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CM Seminar: Dr. Anushya Chandran – Quantization of Dynamics in Quasi-periodically Driven Systems
October 13 @ 10:00 am - 11:00 am
Dr. Anushya Chandran: Boston University
Title: Quantization of dynamics in quasi-periodically driven systems
Abstract: In the past decade, quantum simulators have increased in their power and scope, offering exquisite dynamical control of tens or even hundreds of individual atoms/ions.
Concurrently, a topological revolution in our understanding of electronic band structures has taken place, driven by the discovery of topological insulators, graphene and other topological materials. Remarkably, these advances can be connected — the dynamics of driven few level systems can be described using band structures in “synthetic dimensions,” one per driving tone. Topological order in the synthetic band structure then leads to quantized dynamical responses in the quantum simulator.
In this talk, I will use a unifying frequency lattice construction to reveal non-adiabatic topological responses in quasi-periodically driven systems. We will find that quasi-periodically driven qubits already exhibit topologically distinct dynamical phases, and that a 2-tone driven wire can function as a quantized energy pump at any temperature. The latter system provides one of the few examples of many-body localization protected order that is absolutely stable. I will argue that the quantized energy pumping regime is accessible in near-term optical and microwave cavity-QED experiments, and that furthermore, it is useful to prepare highly excited non-classical cavity states and entangled cavity-qubit states.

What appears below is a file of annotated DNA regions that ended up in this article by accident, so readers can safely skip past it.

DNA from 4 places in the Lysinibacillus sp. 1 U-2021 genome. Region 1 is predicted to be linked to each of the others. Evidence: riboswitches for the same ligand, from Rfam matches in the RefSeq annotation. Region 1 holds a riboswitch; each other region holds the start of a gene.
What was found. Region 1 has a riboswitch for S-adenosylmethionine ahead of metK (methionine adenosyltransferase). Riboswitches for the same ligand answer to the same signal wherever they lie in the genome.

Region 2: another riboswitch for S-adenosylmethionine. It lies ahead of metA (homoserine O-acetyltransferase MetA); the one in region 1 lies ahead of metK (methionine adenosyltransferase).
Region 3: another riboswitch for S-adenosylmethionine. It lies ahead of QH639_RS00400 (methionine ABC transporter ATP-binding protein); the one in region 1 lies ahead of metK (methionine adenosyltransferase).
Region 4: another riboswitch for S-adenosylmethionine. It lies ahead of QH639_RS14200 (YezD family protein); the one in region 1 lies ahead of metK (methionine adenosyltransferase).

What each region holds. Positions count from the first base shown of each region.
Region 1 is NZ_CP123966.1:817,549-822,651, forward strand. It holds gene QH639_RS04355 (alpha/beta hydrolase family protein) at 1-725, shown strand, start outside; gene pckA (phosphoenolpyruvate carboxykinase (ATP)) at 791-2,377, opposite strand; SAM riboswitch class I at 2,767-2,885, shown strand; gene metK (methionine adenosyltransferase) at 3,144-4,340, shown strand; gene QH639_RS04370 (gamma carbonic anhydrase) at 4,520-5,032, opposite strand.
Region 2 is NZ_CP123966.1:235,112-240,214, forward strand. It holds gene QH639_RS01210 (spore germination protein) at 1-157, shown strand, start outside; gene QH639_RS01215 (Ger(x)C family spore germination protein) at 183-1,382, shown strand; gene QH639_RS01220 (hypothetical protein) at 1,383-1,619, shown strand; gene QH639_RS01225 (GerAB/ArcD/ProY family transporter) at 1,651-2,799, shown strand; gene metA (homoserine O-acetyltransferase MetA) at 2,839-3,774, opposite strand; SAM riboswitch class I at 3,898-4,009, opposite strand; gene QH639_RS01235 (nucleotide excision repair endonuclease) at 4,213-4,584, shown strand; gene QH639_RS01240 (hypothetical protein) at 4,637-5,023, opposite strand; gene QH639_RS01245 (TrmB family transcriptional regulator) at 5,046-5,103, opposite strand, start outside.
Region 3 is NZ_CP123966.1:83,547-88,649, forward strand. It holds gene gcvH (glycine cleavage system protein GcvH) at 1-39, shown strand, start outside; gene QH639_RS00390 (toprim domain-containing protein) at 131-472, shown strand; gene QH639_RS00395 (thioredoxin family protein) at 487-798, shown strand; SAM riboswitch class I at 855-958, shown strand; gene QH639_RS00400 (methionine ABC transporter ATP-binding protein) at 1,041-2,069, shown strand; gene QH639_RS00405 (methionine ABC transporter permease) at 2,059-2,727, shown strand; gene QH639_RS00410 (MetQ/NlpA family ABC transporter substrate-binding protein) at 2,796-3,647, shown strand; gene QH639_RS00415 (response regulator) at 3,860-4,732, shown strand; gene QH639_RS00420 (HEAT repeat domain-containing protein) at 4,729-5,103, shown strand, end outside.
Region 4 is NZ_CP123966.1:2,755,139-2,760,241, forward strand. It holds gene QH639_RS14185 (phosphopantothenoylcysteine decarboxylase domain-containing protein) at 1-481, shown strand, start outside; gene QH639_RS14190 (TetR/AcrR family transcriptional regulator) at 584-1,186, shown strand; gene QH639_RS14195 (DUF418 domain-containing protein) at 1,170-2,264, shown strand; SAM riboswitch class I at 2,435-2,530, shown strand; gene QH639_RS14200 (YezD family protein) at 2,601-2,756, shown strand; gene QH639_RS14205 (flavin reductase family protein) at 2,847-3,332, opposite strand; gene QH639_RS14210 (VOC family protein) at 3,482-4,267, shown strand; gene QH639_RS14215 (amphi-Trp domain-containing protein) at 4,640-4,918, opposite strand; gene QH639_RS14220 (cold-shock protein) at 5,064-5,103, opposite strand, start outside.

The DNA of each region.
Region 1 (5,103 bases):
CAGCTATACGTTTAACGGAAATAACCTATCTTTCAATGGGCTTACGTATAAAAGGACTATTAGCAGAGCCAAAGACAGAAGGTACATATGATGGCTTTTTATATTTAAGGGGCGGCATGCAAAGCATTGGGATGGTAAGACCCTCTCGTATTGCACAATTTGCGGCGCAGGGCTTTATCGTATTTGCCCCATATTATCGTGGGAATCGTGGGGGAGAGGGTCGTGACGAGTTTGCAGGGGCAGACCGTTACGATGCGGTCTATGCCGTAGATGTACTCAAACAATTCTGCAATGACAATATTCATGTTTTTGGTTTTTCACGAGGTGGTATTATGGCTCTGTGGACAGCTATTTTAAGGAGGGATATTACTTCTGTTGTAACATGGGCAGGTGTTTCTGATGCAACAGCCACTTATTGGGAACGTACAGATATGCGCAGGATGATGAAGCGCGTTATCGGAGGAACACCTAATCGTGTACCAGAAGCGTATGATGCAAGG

Bio: Anushya Chandran studies the organizing principles of quantum systems far from equilibrium. Her research sheds light on the process of thermalization, designs protocols to achieve non-trivial quantum dynamics, and informs near-term quantum device design. Anushya hails from India, where she studied at the Indian Institute of Technology in Madras. She received her PhD from Princeton University and performed post-doctoral research at Perimeter Institute before joining Boston University. She is the recipient of the Sloan fellowship and the NSF young investigator career award.